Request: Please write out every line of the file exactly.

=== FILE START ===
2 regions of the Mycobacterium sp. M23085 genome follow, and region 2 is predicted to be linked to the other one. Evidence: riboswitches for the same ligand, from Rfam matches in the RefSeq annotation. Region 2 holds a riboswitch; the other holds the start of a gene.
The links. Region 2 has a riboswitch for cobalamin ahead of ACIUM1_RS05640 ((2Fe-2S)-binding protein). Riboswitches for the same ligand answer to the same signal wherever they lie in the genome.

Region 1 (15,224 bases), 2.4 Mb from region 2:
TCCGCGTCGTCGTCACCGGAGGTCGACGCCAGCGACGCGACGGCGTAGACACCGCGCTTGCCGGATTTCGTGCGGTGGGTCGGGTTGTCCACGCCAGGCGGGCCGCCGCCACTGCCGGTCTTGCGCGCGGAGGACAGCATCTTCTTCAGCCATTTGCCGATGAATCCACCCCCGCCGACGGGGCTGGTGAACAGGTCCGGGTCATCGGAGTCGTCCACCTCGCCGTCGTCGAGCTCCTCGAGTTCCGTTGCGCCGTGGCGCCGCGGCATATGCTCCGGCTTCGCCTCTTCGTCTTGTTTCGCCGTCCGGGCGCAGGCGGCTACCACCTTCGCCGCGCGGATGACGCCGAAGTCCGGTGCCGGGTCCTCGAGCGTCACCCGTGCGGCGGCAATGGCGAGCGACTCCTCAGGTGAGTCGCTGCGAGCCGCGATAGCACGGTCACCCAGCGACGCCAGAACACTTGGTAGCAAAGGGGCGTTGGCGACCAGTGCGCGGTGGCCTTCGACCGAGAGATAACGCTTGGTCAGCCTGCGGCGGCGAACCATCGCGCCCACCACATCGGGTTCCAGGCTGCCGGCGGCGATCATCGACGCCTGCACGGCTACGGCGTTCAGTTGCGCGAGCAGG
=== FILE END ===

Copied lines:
2 regions of the Mycobacterium sp. M23085 genome follow, and region 2 is predicted to be linked to the other one. Evidence: riboswitches for the same ligand, from Rfam matches in the RefSeq annotation. Region 2 holds a riboswitch; the other holds the start of a gene.
The links. Region 2 has a riboswitch for cobalamin ahead of ACIUM1_RS05640 ((2Fe-2S)-binding protein). Riboswitches for the same ligand answer to the same signal wherever they lie in the genome.

Region 1 (15,224 bases), 2.4 Mb from region 2:
TCCGCGTCGTCGTCACCGGAGGTCGACGCCAGCGACGCGACGGCGTAGACACCGCGCTTGCCGGATTTCGTGCGGTGGGTCGGGTTGTCCACGCCAGGCGGGCCGCCGCCACTGCCGGTCTTGCGCGCGGAGGACAGCATCTTCTTCAGCCATTTGCCGATGAATCCACCCCCGCCGACGGGGCTGGTGAACAGGTCCGGGTCATCGGAGTCGTCCACCTCGCCGTCGTCGAGCTCCTCGAGTTCCGTTGCGCCGTGGCGCCGCGGCATATGCTCCGGCTTCGCCTCTTCGTCTTGTTTCGCCGTCCGGGCGCAGGCGGCTACCACCTTCGCCGCGCGGATGACGCCGAAGTCCGGTGCCGGGTCCTCGAGCGTCACCCGTGCGGCGGCAATGGCGAGCGACTCCTCAGGTGAGTCGCTGCGAGCCGCGATAGCACGGTCACCCAGCGACGCCAGAACACTTGGTAGCAAAGGGGCGTTGGCGACCAGTGCGCGGTGGCCTTCGACCGAGAGATAACGCTTGGTCAGCCTGCGGCGGCGAACCATCGCGCCCACCACATCGGGTTCCAGGCTGCCGGCGGCGATCATCGACGCCTGCACGGCTACGGCGTTCAGTTGCGCGAGCAGG